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    I went to the Newark Housing Roundtable at NJIT last night hosted in coordination with Rutgers-Newark (thanks towerpower for the heads up on that - only found out because you posted it here). The attendees included the Keith Kinard (head of NHA), Ron Beit (the developer behind Teachers Village and Four Corners), Ed Martoglio (the developer behind 60 Nevada and Richardson Lofts among others), Alle Ries (director at La Casa de Don Pedro), Richard Cammarieri (director at New Community Corp) and Julio Colon (relatively high ranking official from City Hall).

    Some interesting tidbits, in no particular order, of what I remember from the event:


    • One Theater Square was again mentioned as definitely moving forward with shovels in the ground by the summer, which unfortunately seems like it might be sliding back from the March groundbreaking referenced in this thread.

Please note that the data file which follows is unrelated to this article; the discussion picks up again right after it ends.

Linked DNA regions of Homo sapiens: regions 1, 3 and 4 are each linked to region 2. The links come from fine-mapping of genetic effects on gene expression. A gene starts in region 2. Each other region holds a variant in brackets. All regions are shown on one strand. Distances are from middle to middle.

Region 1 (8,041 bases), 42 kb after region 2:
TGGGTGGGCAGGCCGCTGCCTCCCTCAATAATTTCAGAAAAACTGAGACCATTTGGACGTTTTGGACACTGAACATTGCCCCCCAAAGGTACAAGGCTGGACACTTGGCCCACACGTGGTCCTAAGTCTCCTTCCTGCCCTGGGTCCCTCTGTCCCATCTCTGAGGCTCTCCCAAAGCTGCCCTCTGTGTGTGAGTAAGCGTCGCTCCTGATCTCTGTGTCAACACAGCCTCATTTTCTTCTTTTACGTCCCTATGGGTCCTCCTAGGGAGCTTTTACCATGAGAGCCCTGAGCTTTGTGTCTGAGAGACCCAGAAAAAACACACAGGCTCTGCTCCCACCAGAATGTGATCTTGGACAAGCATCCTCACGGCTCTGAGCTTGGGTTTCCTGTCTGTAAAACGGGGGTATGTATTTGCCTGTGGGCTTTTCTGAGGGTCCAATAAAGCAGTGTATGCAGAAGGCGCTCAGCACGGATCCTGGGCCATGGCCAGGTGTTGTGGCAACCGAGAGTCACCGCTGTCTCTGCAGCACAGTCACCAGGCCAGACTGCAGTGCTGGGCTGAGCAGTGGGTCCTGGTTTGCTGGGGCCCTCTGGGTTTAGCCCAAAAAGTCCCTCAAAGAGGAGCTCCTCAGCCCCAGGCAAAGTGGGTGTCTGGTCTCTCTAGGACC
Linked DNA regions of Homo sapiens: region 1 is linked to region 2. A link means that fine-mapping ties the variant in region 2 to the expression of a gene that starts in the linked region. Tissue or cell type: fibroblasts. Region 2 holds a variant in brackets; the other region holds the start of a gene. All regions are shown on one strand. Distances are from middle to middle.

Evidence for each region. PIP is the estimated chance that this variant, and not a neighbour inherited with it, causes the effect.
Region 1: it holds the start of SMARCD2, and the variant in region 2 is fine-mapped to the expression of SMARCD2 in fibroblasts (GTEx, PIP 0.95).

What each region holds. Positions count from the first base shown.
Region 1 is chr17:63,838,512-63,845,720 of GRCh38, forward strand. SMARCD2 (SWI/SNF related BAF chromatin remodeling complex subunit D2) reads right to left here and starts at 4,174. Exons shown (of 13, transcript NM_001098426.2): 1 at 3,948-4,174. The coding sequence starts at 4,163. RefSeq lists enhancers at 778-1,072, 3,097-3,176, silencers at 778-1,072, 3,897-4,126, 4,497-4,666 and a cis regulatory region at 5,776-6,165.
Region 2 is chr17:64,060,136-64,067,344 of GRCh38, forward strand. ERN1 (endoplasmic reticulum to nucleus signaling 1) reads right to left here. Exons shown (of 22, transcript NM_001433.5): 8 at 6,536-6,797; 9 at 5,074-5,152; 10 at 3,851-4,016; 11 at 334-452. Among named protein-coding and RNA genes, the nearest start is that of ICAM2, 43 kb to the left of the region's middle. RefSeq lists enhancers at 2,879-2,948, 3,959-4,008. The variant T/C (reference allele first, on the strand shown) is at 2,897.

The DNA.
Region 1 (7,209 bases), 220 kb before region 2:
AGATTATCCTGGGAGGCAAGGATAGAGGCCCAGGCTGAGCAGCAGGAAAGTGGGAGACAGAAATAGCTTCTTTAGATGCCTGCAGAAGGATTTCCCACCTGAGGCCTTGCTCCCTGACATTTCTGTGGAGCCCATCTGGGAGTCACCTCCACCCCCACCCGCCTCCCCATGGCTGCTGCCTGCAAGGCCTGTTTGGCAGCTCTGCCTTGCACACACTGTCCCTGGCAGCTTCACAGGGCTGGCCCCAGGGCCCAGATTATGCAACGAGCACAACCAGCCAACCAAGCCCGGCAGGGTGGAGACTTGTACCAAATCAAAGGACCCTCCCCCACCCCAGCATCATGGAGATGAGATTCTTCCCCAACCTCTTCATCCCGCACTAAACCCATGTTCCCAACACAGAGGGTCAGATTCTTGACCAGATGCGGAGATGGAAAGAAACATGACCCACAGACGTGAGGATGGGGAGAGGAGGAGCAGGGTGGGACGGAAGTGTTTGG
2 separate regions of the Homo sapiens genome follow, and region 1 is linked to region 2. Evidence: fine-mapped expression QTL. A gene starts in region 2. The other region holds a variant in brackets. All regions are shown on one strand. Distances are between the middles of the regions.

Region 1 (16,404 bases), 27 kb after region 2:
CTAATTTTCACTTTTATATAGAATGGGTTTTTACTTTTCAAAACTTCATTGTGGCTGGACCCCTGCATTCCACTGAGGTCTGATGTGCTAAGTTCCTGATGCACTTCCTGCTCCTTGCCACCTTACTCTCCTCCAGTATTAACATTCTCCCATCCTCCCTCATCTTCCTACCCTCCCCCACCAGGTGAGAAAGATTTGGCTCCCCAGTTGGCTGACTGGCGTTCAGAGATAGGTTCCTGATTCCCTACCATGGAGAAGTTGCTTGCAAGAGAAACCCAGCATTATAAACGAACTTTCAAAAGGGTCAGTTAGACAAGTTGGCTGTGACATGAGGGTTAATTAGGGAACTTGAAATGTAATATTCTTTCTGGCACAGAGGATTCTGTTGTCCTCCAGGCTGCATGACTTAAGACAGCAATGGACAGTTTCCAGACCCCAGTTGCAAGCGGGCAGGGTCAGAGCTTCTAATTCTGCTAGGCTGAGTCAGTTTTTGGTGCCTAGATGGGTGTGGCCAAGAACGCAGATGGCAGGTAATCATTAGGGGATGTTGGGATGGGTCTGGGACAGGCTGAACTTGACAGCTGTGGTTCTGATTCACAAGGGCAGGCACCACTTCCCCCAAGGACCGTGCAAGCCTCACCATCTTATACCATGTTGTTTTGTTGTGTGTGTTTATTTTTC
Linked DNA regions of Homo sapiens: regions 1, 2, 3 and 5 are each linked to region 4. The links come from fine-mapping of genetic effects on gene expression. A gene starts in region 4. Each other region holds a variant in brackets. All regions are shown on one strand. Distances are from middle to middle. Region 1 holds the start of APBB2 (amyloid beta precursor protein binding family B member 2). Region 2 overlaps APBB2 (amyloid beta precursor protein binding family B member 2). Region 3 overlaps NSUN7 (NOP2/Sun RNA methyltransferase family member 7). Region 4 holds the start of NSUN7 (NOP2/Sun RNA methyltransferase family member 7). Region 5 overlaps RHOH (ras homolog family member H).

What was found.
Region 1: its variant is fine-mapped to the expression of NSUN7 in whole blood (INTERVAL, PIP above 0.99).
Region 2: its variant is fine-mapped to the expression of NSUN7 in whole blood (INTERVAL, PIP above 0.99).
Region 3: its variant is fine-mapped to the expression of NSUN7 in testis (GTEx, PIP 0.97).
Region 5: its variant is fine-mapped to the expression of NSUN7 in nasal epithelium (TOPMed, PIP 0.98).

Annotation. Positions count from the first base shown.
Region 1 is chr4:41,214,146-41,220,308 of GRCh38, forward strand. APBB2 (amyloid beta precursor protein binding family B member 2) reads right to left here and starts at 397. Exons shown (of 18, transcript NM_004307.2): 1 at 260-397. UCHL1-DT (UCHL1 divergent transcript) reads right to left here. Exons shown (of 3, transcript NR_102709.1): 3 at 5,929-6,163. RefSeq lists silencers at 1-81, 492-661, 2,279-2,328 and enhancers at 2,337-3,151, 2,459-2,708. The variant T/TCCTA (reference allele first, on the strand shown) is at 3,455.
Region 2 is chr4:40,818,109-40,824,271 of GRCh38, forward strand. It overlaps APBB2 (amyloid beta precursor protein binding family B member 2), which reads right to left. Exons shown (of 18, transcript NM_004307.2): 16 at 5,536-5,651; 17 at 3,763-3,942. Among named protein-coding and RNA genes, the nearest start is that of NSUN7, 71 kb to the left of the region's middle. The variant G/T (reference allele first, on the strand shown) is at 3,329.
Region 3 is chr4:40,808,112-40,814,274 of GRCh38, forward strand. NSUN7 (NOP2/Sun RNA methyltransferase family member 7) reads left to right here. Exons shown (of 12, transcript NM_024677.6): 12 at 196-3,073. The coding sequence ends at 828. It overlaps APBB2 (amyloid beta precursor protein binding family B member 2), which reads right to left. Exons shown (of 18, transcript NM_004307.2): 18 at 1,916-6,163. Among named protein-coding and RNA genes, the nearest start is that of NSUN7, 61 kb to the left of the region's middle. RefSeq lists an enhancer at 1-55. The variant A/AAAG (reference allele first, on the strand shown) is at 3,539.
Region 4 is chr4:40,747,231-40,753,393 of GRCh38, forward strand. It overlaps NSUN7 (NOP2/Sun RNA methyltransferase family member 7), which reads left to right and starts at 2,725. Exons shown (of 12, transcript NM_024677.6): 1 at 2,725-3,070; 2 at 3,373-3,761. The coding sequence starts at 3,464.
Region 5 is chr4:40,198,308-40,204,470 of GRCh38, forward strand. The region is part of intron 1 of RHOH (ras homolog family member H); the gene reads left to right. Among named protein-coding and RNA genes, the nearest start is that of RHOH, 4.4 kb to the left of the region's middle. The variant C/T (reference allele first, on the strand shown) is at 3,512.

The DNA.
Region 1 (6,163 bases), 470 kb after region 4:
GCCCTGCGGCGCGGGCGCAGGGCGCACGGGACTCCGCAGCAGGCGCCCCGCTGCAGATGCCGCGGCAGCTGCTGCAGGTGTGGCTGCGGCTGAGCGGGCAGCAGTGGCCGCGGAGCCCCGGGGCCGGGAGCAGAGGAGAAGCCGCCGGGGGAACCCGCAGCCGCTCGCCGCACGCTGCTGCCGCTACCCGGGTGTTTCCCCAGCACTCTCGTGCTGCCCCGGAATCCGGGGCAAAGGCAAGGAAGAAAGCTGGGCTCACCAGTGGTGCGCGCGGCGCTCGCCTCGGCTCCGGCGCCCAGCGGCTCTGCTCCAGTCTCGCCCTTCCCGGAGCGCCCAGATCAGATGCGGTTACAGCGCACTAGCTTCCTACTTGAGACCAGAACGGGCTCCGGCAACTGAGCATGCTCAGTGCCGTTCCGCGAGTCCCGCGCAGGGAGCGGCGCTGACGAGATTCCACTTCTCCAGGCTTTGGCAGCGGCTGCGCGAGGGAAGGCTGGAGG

• The NHA has over $500m is backlog maintenance and repairs that has to be done on its crumbling infrastructure and receives around $13m from the government. Kinard noted a few times that this Congress (meaning Republican control without straying any further into politics) is slashing public housing funding. Thus, the NHA cannot continue its focus on solely low income housing and must, as a matter of necessity, move into the mixed income arena because it literally cannot afford to stay the course going forward.



    • Alle Ries discussed a couple rehab projects done by La Casa de Don Pedro. In one case the organization took a bath and in the other I think it almost broke even - both has significant subsidies from the government. It cost them roughly $250,000-$300,000 to rehab these two properties and were only able to sell them for around $165,000 each (granted one of the sales was in 2010). It does demonstrate why private investors seem to have little interest in fix 'em up and flip 'em deals in the Newark market though.